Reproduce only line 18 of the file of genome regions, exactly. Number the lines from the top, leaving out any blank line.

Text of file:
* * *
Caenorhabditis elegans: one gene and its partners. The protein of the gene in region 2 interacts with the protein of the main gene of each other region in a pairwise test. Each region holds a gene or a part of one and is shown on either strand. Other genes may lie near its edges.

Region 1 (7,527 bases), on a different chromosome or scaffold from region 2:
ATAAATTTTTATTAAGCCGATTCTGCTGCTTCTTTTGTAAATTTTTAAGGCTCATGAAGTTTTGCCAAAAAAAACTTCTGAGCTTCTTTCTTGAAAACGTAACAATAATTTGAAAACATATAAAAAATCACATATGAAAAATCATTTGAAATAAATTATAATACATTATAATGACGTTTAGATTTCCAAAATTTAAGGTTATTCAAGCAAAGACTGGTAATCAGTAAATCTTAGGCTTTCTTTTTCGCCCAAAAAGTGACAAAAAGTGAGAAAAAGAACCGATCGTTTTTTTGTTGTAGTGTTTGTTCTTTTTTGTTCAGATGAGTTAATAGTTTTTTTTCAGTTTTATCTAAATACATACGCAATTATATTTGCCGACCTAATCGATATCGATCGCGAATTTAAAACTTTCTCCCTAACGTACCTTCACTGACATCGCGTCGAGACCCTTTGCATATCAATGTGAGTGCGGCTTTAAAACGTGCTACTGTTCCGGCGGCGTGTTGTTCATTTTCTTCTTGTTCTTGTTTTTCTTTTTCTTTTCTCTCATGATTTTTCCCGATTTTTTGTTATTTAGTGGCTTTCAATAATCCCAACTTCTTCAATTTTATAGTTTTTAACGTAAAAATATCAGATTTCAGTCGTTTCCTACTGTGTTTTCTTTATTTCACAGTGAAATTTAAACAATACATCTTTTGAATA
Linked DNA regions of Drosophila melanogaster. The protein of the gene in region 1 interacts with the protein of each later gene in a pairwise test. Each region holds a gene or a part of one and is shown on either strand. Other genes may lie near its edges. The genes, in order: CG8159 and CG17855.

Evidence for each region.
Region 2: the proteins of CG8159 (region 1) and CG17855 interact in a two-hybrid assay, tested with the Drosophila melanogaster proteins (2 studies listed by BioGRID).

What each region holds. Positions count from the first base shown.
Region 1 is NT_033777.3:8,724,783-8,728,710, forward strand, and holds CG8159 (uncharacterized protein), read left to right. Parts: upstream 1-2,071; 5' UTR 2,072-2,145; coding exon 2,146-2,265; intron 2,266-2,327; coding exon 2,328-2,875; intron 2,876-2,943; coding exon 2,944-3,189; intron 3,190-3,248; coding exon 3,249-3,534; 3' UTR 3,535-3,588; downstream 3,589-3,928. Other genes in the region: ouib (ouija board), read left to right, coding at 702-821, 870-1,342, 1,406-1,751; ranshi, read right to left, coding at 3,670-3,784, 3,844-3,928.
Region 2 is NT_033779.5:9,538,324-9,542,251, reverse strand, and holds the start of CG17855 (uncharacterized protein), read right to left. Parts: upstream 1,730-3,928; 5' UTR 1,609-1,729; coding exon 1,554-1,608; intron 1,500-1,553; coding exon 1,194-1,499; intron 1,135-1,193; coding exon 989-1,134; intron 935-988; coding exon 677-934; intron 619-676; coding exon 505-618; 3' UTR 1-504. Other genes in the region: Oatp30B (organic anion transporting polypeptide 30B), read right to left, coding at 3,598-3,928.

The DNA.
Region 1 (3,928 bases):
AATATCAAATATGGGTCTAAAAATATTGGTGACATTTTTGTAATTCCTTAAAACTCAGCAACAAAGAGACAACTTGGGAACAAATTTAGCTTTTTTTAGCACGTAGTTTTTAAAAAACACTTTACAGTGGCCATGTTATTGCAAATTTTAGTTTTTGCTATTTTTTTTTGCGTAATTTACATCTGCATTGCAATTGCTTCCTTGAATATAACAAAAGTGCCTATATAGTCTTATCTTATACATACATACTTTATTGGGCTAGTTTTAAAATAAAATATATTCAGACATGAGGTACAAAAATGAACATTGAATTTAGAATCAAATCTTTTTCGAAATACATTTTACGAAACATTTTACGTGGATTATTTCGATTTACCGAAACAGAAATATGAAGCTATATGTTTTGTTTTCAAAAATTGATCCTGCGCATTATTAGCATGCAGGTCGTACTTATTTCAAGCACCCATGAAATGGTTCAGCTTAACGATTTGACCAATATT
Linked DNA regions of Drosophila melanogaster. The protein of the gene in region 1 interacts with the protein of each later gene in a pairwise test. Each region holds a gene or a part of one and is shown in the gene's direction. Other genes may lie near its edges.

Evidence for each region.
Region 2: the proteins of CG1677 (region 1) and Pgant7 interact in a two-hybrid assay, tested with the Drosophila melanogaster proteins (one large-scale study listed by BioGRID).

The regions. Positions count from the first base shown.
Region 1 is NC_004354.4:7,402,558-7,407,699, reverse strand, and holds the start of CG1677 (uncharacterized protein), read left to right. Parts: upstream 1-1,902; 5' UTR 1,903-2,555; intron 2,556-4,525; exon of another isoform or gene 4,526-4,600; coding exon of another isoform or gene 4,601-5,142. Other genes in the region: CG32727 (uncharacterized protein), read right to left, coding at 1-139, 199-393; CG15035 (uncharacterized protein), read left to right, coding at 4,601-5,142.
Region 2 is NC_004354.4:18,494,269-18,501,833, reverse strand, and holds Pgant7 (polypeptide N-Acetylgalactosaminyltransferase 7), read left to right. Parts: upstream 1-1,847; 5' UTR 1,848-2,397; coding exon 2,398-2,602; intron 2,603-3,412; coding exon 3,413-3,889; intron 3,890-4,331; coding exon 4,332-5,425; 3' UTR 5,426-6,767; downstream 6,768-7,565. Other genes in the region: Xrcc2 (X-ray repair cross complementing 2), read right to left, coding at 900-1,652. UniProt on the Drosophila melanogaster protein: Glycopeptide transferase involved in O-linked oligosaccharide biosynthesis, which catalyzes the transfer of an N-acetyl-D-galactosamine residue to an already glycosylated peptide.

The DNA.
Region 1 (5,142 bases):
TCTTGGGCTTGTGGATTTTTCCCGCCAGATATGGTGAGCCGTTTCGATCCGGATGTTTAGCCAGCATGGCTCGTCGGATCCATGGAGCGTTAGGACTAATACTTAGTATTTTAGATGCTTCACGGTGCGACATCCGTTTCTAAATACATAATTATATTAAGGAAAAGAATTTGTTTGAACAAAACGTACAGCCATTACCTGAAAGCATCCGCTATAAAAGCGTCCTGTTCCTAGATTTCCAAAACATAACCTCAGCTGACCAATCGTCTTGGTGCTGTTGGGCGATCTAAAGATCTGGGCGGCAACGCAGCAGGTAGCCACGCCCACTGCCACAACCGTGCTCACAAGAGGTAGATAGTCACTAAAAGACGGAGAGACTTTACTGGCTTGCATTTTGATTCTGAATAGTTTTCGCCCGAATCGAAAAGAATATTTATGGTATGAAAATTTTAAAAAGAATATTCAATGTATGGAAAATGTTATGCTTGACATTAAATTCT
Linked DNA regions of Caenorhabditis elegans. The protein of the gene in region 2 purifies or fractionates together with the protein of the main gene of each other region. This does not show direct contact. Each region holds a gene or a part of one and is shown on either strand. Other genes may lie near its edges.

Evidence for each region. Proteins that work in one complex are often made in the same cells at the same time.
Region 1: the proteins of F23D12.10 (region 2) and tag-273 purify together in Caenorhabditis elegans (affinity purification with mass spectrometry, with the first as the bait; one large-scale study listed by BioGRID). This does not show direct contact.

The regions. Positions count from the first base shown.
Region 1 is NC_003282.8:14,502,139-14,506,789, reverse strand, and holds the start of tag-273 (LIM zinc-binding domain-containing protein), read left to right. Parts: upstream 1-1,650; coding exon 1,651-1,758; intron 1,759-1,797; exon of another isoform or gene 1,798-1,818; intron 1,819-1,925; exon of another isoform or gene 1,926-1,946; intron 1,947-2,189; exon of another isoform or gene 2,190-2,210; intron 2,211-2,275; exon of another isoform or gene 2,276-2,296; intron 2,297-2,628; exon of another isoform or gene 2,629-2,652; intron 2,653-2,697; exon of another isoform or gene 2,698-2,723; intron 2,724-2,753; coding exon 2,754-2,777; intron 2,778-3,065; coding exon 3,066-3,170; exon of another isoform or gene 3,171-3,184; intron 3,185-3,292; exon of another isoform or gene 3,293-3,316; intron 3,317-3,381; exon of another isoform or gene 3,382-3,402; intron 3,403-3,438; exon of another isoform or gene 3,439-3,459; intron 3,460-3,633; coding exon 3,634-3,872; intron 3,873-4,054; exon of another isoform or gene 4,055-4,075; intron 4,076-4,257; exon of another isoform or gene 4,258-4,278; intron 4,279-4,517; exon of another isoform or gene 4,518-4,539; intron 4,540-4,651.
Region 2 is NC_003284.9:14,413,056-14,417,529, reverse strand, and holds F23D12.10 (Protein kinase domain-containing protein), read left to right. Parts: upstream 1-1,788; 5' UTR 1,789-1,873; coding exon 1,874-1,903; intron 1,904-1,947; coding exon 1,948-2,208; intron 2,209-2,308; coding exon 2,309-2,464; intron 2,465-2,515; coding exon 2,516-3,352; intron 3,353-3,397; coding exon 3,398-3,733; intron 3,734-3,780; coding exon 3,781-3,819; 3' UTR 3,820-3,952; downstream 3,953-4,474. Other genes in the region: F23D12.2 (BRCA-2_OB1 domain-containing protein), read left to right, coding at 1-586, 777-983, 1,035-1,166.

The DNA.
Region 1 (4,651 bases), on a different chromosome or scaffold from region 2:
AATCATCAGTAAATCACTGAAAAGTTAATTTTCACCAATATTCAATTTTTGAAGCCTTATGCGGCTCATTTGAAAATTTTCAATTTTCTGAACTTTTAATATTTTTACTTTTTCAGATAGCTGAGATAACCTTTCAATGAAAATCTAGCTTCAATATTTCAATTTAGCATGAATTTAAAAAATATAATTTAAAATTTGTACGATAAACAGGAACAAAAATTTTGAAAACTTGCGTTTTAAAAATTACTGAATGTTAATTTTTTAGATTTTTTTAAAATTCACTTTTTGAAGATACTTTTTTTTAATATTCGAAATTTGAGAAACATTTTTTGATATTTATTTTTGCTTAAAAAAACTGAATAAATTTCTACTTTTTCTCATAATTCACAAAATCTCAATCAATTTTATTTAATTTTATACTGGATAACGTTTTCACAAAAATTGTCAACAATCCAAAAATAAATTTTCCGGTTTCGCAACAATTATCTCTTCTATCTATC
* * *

Region 2 is NC_004354.4:18,494,269-18,501,833, reverse strand, and holds Pgant7 (polypeptide N-Acetylgalactosaminyltransferase 7), read left to right. Parts: upstream 1-1,847; 5' UTR 1,848-2,397; coding exon 2,398-2,602; intron 2,603-3,412; coding exon 3,413-3,889; intron 3,890-4,331; coding exon 4,332-5,425; 3' UTR 5,426-6,767; downstream 6,768-7,565. Other genes in the region: Xrcc2 (X-ray repair cross complementing 2), read right to left, coding at 900-1,652. UniProt on the Drosophila melanogaster protein: Glycopeptide transferase involved in O-linked oligosaccharide biosynthesis, which catalyzes the transfer of an N-acetyl-D-galactosamine residue to an already glycosylated peptide.